Warner Bros.’ It All Came True, from 1940, is a mish-mash:  Comedy, drama, musical, gangster story, fairy tale.  It doesn’t really jell.  The comedy is undercut by pathos; the musical numbers seem inserted to sell songs; the gangster plot is diluted Damon Runyon.  Jeffrey Lynn as the composer lacks star power and Humphrey Bogart as the crime lord is an unlikely fairy godmother.  But somehow the movie works, and I attribute that to Ann.  She takes all these uneven strands and weaves them into something sweet, funny, and heartfelt.  It’s capped by her singing of “You’re Just An Angel In Disguise,” which she introduced in this film.  How lovely is her presentation here.  It’s simple, direct, piercing right to the song’s sentimental core, but with no attempt to oversell it.  Ann was only 25 yet already a mature, sensitive performer.  You sense that wisp of sadness in her voice and eyes, which she holds back; and that’s what sticks in your mind—that depth of understated feeling she brings.  The tune will no doubt sound familiar (it’s on the soundtrack of a gazillion Warner Bros. cartoons), but Ann makes it live here:  Fresh, natural, and true.  Just how awesome was this lady and her talent:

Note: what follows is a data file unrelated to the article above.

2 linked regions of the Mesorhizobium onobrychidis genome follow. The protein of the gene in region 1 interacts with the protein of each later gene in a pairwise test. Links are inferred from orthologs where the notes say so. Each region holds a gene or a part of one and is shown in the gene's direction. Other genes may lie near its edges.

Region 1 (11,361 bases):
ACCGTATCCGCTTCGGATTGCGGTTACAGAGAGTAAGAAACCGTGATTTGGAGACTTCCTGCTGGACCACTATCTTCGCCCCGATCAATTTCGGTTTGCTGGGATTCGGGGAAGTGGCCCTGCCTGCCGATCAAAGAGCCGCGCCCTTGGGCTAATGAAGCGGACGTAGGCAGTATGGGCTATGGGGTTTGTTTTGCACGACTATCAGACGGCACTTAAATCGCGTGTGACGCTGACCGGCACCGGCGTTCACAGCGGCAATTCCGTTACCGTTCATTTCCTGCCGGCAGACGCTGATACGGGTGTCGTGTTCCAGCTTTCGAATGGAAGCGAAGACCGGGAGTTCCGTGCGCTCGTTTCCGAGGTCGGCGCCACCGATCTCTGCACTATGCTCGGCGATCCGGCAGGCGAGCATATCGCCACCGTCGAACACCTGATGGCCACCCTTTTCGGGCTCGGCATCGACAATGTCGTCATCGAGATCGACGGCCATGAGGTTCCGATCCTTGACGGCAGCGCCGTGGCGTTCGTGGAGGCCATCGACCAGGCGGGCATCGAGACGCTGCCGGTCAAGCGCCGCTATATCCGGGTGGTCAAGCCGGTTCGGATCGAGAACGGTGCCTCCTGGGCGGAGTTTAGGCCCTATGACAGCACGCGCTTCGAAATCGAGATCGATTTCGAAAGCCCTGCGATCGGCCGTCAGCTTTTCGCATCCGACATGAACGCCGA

“It Looks To Me Like A Big Night Tonight”

Our three stars—Ann Sheridan, Dennis Morgan, Jack Carson—are three vaudeville performers facing arrest in a police station.  All because Ann heaved a salt shaker through a pane of glass.  Fortunately, the chief sergeant recognizes them from their last night’s stage performance, during which they sang the tune under discussion.  Might be just the thing to get the charges dismissed…

Warner Bros. had already hopped on the composer biopic bandwagon with Yankee Doodle Dandy in 1942, and in 1944 the studio came out with Shine On, Harvest Moon, a purported joint biography of turn-of-the-20th-century singer-songwriters Nora Bayes and Jack Norworth.  Just about everything in the movie is made up, but after hearing “It Looks To Me Like A Big Night Tonight” (which isn’t even a Bayes-Norworth song), you won’t mind.  Sheridan and co-stars Morgan and Carson (with able assist from Bob Murphy) put this over like the winning hit of the seventh game of the World Series (coincidentally, Norworth’s most famous song is “Take Me Out To The Ball Game”).  The result is as pure joy as you can get.  And there’s Ann:  sexy, scintillating, sophisticated.  Just her smile will grab and squeeze your heart.  I don’t need to say anymore; watch, and enjoy.  The song, and its performance, is enough to make any night A Big Night.  Even New Year’s Eve 2020.

God Bless Ann Sheridan.  And Happy New Year.

Bonus Clip:  Ann Sure is Fun:  Ann Sheridan hated the ‘Oomph’ label that Warner Bros. tagged on her, but it didn’t affect her sense of humor.  She loved playing comedy, as you can see in this clip from 1942’s The Man Who Came To Dinner.  Watching Ann here—jaw-droppingly gorgeous, as well as hilarious as all get-out—you can only wish this lady were acting today:

Bonus Clip Two:  More Ann (who can get enough?), here singing, and dancing, to “The Gaucho’s Serenade” from It All Came True.  All I can say is—Wow.  Just—Wow: